Here we are back in the "tower" that first he mentioned in his very first song, "Suzanne"; there's talk of sins, and being "forgiven," as there's always been (though the phrase "mine against yours, yours against mine" gains an almost physical frisson when you think of two bodies lying against one another). Just as on his first album he took the cover photo in a 25-cent public photobooth, here all the photos are taken by daughter Lorca, around the house.
Yet the beauty of late Cohen is that, even more than before, it's all about the private world, the inner view. Leonard Cohen has had his time in the limelight, playing games with the media, with images of his self, never failing to provoke a response of some sort with his calculated gestures and dry, outrageous pronouncements. But that was always something separate from his work, which moved people—and captivates them to this day—because of a sense of privacy and honest that can't be faked. He made his nakedness our own.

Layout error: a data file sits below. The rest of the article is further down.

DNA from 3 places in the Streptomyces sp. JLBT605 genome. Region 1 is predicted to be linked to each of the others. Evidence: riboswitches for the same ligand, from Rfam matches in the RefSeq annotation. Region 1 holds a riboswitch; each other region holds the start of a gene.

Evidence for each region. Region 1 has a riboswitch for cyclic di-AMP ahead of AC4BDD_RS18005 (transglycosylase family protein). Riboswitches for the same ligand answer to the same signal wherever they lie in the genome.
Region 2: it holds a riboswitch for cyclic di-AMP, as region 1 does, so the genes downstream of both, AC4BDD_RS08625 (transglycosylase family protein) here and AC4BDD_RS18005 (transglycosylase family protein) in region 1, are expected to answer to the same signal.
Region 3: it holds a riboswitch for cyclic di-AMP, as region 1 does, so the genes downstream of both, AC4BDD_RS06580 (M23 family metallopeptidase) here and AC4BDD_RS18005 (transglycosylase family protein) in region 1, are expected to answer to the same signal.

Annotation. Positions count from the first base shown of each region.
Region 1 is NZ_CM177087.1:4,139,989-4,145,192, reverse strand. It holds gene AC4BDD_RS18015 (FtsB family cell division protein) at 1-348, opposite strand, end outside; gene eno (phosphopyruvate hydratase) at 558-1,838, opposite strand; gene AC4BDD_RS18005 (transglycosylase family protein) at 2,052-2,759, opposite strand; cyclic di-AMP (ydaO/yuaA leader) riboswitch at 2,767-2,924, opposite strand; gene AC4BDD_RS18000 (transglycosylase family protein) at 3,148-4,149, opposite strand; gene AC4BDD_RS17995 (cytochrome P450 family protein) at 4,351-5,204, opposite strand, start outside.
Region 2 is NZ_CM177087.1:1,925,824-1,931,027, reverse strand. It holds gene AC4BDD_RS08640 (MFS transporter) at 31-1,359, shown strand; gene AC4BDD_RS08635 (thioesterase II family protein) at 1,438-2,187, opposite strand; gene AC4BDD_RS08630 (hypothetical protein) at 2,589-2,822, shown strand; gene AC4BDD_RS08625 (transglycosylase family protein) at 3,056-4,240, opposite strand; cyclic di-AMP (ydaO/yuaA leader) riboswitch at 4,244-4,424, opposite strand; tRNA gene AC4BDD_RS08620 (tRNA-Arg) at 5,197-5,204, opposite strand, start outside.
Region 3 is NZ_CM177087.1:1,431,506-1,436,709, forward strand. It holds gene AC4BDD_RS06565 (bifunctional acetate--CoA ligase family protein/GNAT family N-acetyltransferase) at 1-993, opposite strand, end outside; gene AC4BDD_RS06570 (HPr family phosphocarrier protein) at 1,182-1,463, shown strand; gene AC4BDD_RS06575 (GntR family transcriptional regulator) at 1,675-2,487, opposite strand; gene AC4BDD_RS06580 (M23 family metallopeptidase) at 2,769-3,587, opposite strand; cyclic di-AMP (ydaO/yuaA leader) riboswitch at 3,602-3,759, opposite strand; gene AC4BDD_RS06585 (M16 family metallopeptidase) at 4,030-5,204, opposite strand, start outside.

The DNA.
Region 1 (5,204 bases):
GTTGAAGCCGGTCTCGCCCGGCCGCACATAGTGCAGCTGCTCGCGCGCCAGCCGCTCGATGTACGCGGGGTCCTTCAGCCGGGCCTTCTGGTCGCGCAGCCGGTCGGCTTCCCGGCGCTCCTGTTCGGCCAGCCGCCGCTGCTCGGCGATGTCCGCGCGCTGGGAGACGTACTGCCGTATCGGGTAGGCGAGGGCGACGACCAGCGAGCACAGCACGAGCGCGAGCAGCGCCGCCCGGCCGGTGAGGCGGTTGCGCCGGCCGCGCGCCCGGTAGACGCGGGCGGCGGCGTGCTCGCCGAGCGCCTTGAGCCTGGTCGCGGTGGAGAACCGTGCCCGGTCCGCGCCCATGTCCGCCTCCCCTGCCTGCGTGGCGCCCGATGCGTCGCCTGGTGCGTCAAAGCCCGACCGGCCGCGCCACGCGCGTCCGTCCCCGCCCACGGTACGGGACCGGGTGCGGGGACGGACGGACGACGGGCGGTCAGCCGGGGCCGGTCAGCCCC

Now he emerges in public again, and the songs are Anjani's, and there is a real sense that this is the record of their love and togetherness, her dazzling voice playing with and off and against his grave wisdom (as with such Zen poet-monks as Ryokan and Ikkyu, famous for the young female companions they aquired in their later days). One of the great early poems of Cohen, "The Mist," from forty-five years ago, appears here, but its three soon-disappearing verses about not leaving a trace on someone are haunting, almost parabolic, when associated with a writer who is seventy-one (from a twenty-five-year-old buck, they would just suggest a loss that he can cancel out with the next conquest). Another song turns San Francisco into almost a mystical vision of life here on Earth. The Golden Gate is still gold and still great, but then the fog comes in again, and it's gone, and there's a long drive home, and you lose sight of that lovely old symbol, even though we all remember the sea. Impermanence becomes a form of radiance.